Moody’s released a strongly-worded report today on the state of public pension funds in the U.S. The report claimed that strong investment returns haven’t improved the funding gap facing pension systems, because unfunded liabilities have grown even more than assets.
The 25 largest U.S. public pensions face about $2 trillion in unfunded liabilities, showing that investment returns can’t keep up with ballooning obligations, according to Moody’s Investors Service.
The 25 biggest systems by assets averaged a 7.45 percent return from 2004 to 2013, close to the expected 7.65 percent rate, Moody’s said in a report released today. Yet the New York-based credit rater’s calculation of liabilities tripled in the eight years through 2012, according to the report.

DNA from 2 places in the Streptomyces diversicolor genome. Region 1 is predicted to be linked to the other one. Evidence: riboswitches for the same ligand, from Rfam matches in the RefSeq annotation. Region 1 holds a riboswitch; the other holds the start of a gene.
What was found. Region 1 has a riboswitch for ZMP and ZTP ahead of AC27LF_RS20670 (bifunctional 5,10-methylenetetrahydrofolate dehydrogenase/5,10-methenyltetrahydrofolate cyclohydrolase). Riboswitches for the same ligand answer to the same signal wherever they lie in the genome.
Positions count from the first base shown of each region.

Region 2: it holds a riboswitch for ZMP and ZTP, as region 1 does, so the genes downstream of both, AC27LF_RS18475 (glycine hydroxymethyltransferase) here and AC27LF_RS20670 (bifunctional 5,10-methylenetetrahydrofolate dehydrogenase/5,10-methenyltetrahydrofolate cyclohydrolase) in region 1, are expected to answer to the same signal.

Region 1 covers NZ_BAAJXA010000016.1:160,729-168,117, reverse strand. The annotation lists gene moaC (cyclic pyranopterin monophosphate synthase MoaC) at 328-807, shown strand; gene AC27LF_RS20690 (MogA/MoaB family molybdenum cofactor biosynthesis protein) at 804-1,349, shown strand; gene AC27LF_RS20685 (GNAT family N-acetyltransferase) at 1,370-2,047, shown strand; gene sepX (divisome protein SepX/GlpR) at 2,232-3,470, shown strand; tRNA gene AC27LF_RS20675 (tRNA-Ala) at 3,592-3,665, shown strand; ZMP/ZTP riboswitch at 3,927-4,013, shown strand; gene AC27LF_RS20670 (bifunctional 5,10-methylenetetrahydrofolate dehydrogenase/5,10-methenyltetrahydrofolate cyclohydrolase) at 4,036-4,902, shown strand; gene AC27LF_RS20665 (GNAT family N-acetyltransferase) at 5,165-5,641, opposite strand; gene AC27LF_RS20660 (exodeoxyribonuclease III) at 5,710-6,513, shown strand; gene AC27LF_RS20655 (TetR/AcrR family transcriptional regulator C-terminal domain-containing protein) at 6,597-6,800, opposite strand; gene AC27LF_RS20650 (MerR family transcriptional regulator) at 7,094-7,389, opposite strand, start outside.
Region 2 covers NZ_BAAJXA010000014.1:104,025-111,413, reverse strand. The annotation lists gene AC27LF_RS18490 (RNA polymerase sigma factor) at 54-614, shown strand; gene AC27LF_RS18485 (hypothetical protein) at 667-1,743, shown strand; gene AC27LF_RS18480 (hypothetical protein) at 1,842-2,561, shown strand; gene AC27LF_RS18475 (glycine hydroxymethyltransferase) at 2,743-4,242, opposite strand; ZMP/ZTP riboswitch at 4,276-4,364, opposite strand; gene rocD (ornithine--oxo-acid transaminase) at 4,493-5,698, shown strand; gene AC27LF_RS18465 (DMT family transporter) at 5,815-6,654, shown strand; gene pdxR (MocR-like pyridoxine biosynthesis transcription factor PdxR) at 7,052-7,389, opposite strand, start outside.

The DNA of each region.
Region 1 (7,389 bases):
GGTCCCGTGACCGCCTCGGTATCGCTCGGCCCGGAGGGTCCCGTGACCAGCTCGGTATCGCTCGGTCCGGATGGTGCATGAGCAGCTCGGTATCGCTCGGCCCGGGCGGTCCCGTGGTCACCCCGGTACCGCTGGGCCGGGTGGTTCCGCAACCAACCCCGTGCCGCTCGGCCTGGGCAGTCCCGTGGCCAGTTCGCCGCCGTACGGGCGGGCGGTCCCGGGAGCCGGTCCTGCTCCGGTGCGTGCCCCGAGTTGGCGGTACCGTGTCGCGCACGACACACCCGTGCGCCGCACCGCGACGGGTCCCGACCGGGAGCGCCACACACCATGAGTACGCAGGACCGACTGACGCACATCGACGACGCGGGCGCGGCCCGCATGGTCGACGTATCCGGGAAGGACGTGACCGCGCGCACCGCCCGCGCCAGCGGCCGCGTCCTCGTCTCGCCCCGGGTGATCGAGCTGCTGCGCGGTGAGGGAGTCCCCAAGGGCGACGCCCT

“Despite the robust investment returns since 2004, annual growth in unfunded pension liabilities has outstripped these returns,” Moody’s said. “This growth is due to inadequate pension contributions, stemming from a variety of actuarial and funding practices, as well as the sheer growth of pension liabilities as benefit accruals accelerate with the passage of time, salary increases and additional years of service.”
U.S. states and cities are contending with underfunded worker retirement systems. The 18-month recession that ended in June 2009 wiped out asset values and forced cuts to contributions. Now, liabilities are crowding out spending for services, roads and schools.
For the report, Moody’s gathered data on the 25 largest pension funds in the country, which control about 40 percent of all pension assets in the U.S..
The New York Common Retirement Fund had the best average return over the past 10 years. The fund returned 8.67 percent annually.
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